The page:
So of course we went for a walk to lovely Laurelhurst Park. The hillsides are muddy and very slick, so I stayed on the path. The last thing I need from 2020 is a busted bottom. The puddles forming by the path made perfect mirrors to appreciate the majestic trees and gray skies.
Firwood Lake has had a particularly thick layer of duckweed this year, looking more like a soccer field in some areas. But at the east end, a surreal swirly effect is finding new ways to be beautiful.
And just as I thought the swirly green and black water couldn’t get more weirdly beautiful, a raindrop plopped in and created concentric circles.
Life is beautiful, even (or maybe especially) in the rain.
We spent yesterday being thankful, and it was a full day. My life has been blessed, full, funny, a bit unusual, and very, very happy.
I am thankful for being alive and healthy. My body at 60-plus years is still running, although a little rusty. With proper maintenance it should have a lot more miles in it.
I am thankful for my dear people. Grandpa Nelson and Auntie Bridgett love me with all my faults. They are my people to look after and cook for, to play with, to dance and draw and do puzzles with.
I am thankful for my extended family. You and your Mom and Dad, Auntie Katie and the cousins, are not within hugging distance at the moment. But all things pass and before very long we will be hanging out at the Laurelhurst Park, or back on the beach in Monterey together. Meanwhile, we send letters and zoom and know we are loved.
I am thankful for learning. Being able to keep my brain young by learning French, art, and history makes everyday challenging and fun. I have always preached about “life-long learning” but never fully appreciated it until now.
I am grateful for our home here in Portland. This city has been such a fine place to retire, with art, theater, and all the urban buzz. The buzz is muted for a while, but will return with gusto, I have no doubt. And with Portland’s energy and social awareness, that will be a fine thing to see.
I am grateful for Democracy. The American Experiment wobbled for a while, but seems to be righting itself. I am glad to be able to have faith in our country’s future.
We have a lot of birds in Portland, but our most visible and noisy feathered friends are the crows. They are comfortable around people and don’t mind sharing our snacks or their opinions.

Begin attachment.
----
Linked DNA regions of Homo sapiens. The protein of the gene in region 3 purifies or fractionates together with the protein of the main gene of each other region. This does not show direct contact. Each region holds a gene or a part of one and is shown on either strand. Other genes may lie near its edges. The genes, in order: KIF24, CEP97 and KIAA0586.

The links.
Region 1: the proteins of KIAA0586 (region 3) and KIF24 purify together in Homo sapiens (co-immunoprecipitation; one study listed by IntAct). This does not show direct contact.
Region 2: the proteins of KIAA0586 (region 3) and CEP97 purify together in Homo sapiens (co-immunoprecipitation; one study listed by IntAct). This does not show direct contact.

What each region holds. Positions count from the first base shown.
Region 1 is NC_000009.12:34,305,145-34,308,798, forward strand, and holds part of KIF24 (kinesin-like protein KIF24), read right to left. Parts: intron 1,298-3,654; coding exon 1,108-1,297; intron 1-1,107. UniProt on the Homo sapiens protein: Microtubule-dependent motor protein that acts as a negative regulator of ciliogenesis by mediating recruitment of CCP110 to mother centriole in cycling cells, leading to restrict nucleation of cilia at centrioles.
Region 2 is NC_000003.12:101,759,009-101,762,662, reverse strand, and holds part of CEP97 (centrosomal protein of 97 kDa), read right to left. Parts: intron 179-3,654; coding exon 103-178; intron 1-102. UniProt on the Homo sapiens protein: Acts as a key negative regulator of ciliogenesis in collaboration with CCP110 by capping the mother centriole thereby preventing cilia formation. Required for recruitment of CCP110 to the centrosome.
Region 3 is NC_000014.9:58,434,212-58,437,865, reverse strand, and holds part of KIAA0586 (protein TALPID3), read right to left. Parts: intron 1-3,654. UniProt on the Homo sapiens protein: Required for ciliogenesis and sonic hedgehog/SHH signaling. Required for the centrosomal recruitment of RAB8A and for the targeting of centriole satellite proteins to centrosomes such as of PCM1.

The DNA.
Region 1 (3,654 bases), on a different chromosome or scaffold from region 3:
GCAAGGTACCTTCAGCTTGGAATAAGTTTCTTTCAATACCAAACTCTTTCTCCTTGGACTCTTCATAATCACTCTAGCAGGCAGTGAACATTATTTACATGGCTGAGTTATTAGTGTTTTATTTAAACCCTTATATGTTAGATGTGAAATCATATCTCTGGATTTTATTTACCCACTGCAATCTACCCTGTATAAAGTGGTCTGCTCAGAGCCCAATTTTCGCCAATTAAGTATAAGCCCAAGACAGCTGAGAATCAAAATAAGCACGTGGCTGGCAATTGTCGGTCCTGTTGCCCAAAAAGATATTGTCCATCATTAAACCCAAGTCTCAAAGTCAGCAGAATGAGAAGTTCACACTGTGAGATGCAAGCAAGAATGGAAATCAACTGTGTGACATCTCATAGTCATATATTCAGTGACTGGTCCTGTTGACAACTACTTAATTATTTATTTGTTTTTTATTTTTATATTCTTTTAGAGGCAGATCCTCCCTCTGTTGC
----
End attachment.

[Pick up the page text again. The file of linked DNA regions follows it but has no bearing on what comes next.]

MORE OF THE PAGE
There is a healthy flock (called a ‘murder’, in crow jargon) in our Lone Fir Cemetery, and a lady who comes to feed them every afternoon. She says she doesn’t know if she is their queen or their slave.
All this avian beauty is inspiring! I have photographed dozens of crows, and other artists have honored them, as well. Julianna Paradisi, a Portland artist, created the wonderful “Quickened Towards all Celestial Things” in 2018. That same year, I photographed it at the Artbar downtown.
Browsing old photos for inspiration yesterday, I found it again and hoped to reimagine it as a collage. I must admit, in my “I’m not an artist” days, I had assumed that artists just picked up a brush or pair of scissors and ‘whoosh!’ Art happened. But during my ‘quarantine art education’, I have learned there is a lot of making mistakes, starting over, and just keeping at something until it looks right.
This crow took many sketches and lots of staring and trimming before I was happy with it. Cut out of black card stock, it joined magazine clippings, the remainder of a few envelopes, and just enough paint to make it interesting.
Last week when I was walking Auntie Bridgett to the SideStreet Arts for her shift of gallery watching, we ran into a new, delicious place to get lunch!
Young entrepreneur Charlie Funk, originally from Chicago, has opened his brand-new hot dog cart at the corner of SE Stark and 28th. He and Funk’s Franks are pleasant and Covid-friendly, and his hot dogs are very tasty!
I bought a Chicago dog, sliding its tinfoil-wrapped goodness into my shopping bag of so I could enjoy it at home. The pickle was spicy, the neon relish crispy, and the tomato fresh and sweet.
Charlie told me that he and his partner have come out from Chicago and will spend the next few weeks in Portland. At the end of the month they will re-locate near our old stomping grounds, in Santa Cruz, California. They should do well there, in the land of warm dry winters and lots of foot traffic.
While we were reading the news and doing Duolingo this past Saturday morning, we heard a “Whoop!”from outside, a random celebratory yell.. We opened the window. More whoops, some car horn honks….
“Turn on the news!!” And there it was, CNN calling Pennsylvania’s ballot count for Joe Biden, putting him over the top and making him the President Elect of the United States.
We danced, we sang, we got dressed, we needed to get out and walk. Grandpa Nelson woke up and decided he needed to go with us. We waved to folks who smiled and waved back, sang, danced, and honked their horns. People in the park were happily walking dogs. The whole city was celebrating!
We stopped by Oblique Coffee for two pounds of their fine dark roasted beans, and the folks there were happy, too. We all felt as though we have been holding our breath and clinching our teeth for four years.
Between happy thoughts of new beginnings for our country (after the remaining 72 days of Mr. Trump’s term are over) and the lovely chilly morning, bright with leaves, we had quite a nice morning.
Back home, I felt that I wanted to make some happy art. My first thought was “Making a New World”. I pulled some papers out of my collection, and laid them out very slowly, not thinking much, just eyeballing the colors.
I cut a circle out of scrap paper and glued the collage papers onto it, overlapping and just playing. Once it dried, I cut out the circle out and put it on a page in my journal, then added some words. A little shading, and I think it’s done.
We ordered pizza for dinner and watched our Vice President-Elect Kamala Harris and President-Elect Joe Biden make their first official speeches to a socially distanced crowd in Delaware. They spoke of healing, caring, and uniting our bruised country, of fighting the corona virus and not each other. I was happy all over again at hopeful new beginnings.